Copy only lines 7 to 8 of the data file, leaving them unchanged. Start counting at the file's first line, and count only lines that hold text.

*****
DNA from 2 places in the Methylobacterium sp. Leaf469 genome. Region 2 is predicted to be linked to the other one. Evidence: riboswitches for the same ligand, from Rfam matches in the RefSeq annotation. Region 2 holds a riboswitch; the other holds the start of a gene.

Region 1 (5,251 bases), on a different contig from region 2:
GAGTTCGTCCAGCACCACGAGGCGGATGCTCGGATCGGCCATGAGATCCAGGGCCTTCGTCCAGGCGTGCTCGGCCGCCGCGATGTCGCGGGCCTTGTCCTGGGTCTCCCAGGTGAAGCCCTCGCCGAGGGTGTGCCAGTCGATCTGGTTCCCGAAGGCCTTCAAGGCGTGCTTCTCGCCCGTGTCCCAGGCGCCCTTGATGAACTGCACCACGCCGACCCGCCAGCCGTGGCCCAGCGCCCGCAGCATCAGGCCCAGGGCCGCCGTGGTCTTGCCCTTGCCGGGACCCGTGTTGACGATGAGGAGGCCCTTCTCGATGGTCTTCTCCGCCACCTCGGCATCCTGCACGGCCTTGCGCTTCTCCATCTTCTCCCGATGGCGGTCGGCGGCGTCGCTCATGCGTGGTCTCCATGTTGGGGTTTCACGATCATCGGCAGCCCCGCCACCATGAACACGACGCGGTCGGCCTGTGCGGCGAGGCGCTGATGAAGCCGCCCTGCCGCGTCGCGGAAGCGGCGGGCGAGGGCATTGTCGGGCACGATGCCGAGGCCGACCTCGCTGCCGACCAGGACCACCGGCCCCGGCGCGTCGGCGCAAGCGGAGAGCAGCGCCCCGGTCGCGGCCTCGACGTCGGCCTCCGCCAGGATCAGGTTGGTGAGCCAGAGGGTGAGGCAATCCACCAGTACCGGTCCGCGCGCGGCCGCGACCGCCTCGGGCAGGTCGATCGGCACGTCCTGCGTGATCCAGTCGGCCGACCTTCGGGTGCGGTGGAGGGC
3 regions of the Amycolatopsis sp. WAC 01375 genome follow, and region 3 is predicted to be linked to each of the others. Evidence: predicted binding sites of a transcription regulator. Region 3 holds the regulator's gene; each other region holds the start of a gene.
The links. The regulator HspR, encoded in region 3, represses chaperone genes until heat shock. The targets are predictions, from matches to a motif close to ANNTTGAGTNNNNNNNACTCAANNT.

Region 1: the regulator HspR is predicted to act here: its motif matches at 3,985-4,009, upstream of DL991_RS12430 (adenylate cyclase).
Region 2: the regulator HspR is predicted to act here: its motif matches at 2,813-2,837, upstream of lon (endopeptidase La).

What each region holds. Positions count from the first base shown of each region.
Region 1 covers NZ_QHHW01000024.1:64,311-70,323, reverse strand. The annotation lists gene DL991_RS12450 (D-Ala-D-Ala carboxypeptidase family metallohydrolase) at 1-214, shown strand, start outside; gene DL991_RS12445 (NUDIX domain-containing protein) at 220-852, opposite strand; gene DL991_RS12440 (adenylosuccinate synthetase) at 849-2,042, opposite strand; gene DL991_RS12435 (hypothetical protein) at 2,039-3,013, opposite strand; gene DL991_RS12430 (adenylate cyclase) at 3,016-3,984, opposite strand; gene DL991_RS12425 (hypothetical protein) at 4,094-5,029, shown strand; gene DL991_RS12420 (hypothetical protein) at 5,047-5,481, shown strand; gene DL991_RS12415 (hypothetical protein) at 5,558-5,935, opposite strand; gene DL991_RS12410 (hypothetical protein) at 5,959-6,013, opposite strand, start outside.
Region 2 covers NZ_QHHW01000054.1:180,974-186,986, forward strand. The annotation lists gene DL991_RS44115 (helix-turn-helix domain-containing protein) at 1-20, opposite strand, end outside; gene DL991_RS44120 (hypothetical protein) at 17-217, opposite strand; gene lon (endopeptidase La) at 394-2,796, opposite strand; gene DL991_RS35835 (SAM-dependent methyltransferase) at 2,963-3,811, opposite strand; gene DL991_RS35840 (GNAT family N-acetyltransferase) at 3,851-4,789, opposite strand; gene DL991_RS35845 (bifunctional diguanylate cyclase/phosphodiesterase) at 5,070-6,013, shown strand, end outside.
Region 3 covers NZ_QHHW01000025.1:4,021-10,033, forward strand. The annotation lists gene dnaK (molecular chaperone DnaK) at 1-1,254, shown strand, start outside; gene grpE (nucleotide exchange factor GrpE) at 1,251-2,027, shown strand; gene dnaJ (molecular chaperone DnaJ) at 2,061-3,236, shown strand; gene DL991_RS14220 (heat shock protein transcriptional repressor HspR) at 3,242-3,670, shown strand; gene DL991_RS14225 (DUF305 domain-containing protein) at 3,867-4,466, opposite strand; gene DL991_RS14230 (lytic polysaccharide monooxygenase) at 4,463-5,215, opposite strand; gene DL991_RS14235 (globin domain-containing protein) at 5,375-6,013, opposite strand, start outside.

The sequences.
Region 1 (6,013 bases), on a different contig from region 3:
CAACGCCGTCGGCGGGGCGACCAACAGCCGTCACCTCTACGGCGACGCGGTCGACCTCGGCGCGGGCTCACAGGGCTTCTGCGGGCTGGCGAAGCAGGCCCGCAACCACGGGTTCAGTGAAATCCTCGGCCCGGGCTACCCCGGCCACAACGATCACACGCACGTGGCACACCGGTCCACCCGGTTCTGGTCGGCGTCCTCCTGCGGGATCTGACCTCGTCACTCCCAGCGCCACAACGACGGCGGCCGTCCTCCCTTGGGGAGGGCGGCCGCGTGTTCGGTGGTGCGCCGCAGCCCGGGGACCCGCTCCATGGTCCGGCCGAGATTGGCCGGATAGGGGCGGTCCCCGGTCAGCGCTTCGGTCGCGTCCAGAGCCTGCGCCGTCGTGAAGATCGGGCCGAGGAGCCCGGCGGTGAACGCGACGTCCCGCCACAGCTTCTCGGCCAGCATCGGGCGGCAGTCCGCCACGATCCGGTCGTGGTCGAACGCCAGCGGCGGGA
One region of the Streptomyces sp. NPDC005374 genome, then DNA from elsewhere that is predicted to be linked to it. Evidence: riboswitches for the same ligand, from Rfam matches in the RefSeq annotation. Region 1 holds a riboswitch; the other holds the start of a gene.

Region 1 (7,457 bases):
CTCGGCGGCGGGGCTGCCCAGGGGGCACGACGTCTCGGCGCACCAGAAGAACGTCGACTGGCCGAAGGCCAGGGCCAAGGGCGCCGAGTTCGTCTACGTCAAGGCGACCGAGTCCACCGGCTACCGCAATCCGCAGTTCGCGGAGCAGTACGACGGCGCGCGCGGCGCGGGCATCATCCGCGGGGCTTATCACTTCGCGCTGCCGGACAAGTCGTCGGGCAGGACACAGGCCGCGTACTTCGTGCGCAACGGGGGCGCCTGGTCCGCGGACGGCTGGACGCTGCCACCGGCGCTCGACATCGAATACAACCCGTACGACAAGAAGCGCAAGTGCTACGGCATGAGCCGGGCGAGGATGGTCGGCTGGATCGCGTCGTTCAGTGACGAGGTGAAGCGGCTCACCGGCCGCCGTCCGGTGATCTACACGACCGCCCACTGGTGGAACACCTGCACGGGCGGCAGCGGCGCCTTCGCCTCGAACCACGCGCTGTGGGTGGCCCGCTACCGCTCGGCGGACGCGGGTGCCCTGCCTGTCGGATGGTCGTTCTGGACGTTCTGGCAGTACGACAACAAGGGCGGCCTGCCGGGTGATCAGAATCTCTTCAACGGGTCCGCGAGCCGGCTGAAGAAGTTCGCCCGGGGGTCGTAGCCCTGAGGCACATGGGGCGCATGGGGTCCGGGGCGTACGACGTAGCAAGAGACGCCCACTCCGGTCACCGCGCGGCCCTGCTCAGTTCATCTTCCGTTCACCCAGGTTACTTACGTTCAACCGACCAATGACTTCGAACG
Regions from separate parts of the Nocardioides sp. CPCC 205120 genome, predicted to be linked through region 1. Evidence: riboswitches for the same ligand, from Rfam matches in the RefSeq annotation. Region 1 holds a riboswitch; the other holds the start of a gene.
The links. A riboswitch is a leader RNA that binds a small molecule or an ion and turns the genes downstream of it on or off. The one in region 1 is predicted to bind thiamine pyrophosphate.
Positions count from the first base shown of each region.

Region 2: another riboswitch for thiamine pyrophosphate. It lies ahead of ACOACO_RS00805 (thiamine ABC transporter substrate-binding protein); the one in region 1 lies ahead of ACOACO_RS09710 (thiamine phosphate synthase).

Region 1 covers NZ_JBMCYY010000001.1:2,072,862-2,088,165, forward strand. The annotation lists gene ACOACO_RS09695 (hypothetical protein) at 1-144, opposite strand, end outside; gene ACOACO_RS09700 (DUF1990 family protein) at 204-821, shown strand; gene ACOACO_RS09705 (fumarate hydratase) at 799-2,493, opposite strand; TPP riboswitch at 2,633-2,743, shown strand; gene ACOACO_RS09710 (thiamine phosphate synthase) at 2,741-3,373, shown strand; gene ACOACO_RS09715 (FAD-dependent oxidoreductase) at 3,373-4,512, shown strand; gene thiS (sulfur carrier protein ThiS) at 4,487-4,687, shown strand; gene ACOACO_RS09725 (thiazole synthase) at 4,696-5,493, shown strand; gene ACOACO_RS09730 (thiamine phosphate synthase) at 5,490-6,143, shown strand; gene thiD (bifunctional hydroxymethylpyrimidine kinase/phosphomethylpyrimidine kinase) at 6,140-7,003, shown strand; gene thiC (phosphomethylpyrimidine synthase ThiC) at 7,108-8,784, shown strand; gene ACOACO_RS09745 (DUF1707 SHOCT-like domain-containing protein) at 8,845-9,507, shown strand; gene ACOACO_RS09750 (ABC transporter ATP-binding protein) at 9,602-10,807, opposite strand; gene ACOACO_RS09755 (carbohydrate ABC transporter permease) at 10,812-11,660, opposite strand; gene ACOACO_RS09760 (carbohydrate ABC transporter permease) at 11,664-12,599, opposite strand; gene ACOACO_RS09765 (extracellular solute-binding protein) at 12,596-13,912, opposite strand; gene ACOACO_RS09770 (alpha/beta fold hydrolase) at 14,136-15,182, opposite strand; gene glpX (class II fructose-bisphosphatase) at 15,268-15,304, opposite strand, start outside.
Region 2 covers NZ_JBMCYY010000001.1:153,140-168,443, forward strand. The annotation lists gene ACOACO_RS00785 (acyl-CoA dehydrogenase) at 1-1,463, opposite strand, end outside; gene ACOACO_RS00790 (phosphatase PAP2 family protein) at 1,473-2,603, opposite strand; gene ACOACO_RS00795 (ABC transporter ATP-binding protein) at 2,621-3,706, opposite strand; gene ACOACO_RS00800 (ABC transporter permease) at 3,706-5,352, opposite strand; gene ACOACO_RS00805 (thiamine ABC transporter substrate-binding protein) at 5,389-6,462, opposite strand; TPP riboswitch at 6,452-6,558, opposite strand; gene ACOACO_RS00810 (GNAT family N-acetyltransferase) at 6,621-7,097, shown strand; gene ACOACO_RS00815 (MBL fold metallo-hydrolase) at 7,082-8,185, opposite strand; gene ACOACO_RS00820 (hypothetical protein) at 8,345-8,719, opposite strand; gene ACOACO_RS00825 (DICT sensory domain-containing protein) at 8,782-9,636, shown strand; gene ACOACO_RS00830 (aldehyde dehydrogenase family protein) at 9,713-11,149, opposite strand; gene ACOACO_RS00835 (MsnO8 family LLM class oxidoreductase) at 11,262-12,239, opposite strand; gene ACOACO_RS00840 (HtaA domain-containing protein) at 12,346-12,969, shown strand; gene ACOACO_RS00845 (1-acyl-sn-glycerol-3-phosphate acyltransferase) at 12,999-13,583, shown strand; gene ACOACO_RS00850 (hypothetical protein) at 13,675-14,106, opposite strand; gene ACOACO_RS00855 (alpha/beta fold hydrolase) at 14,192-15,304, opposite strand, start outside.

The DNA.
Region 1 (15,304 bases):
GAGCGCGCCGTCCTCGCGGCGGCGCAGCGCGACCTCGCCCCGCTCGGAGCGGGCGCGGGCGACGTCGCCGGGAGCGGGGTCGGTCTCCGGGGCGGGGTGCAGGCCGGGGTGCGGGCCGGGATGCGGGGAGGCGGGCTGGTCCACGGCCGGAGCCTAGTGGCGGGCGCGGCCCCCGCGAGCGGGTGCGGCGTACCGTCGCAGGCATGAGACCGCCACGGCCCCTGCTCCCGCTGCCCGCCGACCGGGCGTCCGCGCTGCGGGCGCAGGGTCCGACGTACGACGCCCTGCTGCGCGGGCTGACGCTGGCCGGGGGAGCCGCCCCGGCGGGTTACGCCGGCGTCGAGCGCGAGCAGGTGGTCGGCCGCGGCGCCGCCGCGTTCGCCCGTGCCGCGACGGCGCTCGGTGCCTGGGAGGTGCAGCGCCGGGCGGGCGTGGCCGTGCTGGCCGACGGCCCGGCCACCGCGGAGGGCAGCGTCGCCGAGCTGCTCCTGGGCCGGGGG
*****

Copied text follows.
Region 2: the regulator HspR is predicted to act here: its motif matches at 2,813-2,837, upstream of lon (endopeptidase La).

What each region holds. Positions count from the first base shown of each region.